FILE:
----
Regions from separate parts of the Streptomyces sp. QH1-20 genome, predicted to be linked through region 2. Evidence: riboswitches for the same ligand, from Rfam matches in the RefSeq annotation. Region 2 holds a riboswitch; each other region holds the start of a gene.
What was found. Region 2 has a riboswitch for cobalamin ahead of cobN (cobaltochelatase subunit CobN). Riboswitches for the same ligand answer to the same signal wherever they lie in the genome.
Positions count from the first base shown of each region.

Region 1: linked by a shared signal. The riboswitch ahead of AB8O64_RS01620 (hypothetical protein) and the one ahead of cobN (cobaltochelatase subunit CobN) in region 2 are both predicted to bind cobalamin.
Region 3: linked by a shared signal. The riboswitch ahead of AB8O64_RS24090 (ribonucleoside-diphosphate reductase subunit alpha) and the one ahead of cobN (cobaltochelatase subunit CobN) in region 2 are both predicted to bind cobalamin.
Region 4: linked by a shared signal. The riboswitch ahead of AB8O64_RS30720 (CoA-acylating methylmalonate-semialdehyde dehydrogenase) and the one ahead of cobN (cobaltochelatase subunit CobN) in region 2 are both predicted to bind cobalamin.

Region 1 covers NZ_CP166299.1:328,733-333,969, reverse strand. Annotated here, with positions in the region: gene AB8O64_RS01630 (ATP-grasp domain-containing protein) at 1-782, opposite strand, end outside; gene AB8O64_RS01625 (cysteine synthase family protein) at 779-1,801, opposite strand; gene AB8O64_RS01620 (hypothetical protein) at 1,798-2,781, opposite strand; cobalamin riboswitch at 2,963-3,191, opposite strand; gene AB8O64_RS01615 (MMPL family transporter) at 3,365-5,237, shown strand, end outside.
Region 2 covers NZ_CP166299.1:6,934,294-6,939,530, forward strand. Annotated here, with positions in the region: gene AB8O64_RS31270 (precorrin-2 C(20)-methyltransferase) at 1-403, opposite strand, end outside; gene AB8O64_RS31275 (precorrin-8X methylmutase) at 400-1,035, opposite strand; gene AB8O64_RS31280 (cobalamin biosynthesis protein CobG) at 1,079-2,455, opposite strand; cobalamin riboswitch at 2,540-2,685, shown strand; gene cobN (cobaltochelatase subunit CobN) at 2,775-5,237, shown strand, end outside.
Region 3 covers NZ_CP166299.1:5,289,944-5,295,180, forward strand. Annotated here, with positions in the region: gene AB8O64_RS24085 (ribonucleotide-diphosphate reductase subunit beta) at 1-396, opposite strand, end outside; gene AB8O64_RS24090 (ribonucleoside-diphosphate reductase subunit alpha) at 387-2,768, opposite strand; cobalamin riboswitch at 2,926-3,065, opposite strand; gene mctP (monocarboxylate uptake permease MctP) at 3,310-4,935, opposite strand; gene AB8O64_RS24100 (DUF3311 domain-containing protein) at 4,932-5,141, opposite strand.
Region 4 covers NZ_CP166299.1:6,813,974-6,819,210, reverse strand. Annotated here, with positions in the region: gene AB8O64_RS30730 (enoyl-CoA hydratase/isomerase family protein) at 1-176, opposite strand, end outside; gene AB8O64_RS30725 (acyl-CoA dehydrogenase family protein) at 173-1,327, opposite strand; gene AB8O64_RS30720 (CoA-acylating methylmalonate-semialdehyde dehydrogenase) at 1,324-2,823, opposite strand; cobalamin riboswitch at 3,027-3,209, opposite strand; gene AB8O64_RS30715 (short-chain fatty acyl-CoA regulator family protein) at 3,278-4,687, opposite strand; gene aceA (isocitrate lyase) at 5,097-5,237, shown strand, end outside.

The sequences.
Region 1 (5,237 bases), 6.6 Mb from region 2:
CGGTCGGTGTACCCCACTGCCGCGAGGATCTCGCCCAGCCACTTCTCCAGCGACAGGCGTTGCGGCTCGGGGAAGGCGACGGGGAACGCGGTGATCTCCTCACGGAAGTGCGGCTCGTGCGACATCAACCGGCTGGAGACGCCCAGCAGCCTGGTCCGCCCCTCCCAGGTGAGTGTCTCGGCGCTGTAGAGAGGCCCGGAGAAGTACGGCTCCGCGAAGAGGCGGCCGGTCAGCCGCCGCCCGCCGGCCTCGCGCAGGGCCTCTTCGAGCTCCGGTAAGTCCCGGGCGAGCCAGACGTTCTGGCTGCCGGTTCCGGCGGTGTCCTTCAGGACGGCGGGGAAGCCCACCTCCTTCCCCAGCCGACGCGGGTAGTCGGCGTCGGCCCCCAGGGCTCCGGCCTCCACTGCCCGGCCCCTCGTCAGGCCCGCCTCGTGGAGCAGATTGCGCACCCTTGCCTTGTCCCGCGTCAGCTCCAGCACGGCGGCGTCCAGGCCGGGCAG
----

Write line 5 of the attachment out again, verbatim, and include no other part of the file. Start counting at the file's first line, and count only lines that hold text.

Region 3: linked by a shared signal. The riboswitch ahead of AB8O64_RS24090 (ribonucleoside-diphosphate reductase subunit alpha) and the one ahead of cobN (cobaltochelatase subunit CobN) in region 2 are both predicted to bind cobalamin.